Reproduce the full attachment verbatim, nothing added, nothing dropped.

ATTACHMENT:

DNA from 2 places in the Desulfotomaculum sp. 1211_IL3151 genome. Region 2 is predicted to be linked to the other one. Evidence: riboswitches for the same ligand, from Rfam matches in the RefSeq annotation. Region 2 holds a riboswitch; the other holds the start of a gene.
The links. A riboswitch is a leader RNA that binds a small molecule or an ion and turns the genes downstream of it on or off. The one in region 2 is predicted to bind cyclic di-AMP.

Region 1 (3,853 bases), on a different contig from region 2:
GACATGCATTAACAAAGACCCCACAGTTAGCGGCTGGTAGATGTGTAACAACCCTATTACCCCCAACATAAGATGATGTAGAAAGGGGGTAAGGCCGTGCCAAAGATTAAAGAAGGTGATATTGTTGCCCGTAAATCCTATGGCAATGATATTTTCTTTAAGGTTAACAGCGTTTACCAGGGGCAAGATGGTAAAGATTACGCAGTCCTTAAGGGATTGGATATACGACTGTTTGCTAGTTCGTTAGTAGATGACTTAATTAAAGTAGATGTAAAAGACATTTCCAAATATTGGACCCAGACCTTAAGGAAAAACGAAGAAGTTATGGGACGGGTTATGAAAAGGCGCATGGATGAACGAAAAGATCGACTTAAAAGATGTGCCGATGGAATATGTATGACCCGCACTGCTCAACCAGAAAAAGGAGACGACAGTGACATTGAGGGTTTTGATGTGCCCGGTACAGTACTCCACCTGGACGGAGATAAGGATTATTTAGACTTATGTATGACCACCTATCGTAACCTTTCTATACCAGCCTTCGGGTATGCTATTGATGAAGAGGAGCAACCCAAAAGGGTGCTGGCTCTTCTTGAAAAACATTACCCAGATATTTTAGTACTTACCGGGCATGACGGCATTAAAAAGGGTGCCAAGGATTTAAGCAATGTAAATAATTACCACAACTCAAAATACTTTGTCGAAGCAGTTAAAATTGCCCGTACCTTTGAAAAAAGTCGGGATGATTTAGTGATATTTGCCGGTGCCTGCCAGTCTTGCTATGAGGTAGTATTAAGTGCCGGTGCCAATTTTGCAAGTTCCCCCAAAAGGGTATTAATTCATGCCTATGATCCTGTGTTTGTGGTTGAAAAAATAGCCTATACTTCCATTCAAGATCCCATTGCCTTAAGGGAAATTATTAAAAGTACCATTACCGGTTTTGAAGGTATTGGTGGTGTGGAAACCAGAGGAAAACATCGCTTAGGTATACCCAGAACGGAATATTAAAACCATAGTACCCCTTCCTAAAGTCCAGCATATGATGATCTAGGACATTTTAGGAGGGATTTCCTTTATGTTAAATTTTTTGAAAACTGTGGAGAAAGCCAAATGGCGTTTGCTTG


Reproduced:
DNA from 2 places in the Desulfotomaculum sp. 1211_IL3151 genome. Region 2 is predicted to be linked to the other one. Evidence: riboswitches for the same ligand, from Rfam matches in the RefSeq annotation. Region 2 holds a riboswitch; the other holds the start of a gene.
The links. A riboswitch is a leader RNA that binds a small molecule or an ion and turns the genes downstream of it on or off. The one in region 2 is predicted to bind cyclic di-AMP.

Region 1 (3,853 bases), on a different contig from region 2:
GACATGCATTAACAAAGACCCCACAGTTAGCGGCTGGTAGATGTGTAACAACCCTATTACCCCCAACATAAGATGATGTAGAAAGGGGGTAAGGCCGTGCCAAAGATTAAAGAAGGTGATATTGTTGCCCGTAAATCCTATGGCAATGATATTTTCTTTAAGGTTAACAGCGTTTACCAGGGGCAAGATGGTAAAGATTACGCAGTCCTTAAGGGATTGGATATACGACTGTTTGCTAGTTCGTTAGTAGATGACTTAATTAAAGTAGATGTAAAAGACATTTCCAAATATTGGACCCAGACCTTAAGGAAAAACGAAGAAGTTATGGGACGGGTTATGAAAAGGCGCATGGATGAACGAAAAGATCGACTTAAAAGATGTGCCGATGGAATATGTATGACCCGCACTGCTCAACCAGAAAAAGGAGACGACAGTGACATTGAGGGTTTTGATGTGCCCGGTACAGTACTCCACCTGGACGGAGATAAGGATTATTTAGACTTATGTATGACCACCTATCGTAACCTTTCTATACCAGCCTTCGGGTATGCTATTGATGAAGAGGAGCAACCCAAAAGGGTGCTGGCTCTTCTTGAAAAACATTACCCAGATATTTTAGTACTTACCGGGCATGACGGCATTAAAAAGGGTGCCAAGGATTTAAGCAATGTAAATAATTACCACAACTCAAAATACTTTGTCGAAGCAGTTAAAATTGCCCGTACCTTTGAAAAAAGTCGGGATGATTTAGTGATATTTGCCGGTGCCTGCCAGTCTTGCTATGAGGTAGTATTAAGTGCCGGTGCCAATTTTGCAAGTTCCCCCAAAAGGGTATTAATTCATGCCTATGATCCTGTGTTTGTGGTTGAAAAAATAGCCTATACTTCCATTCAAGATCCCATTGCCTTAAGGGAAATTATTAAAAGTACCATTACCGGTTTTGAAGGTATTGGTGGTGTGGAAACCAGAGGAAAACATCGCTTAGGTATACCCAGAACGGAATATTAAAACCATAGTACCCCTTCCTAAAGTCCAGCATATGATGATCTAGGACATTTTAGGAGGGATTTCCTTTATGTTAAATTTTTTGAAAACTGTGGAGAAAGCCAAATGGCGTTTGCTTG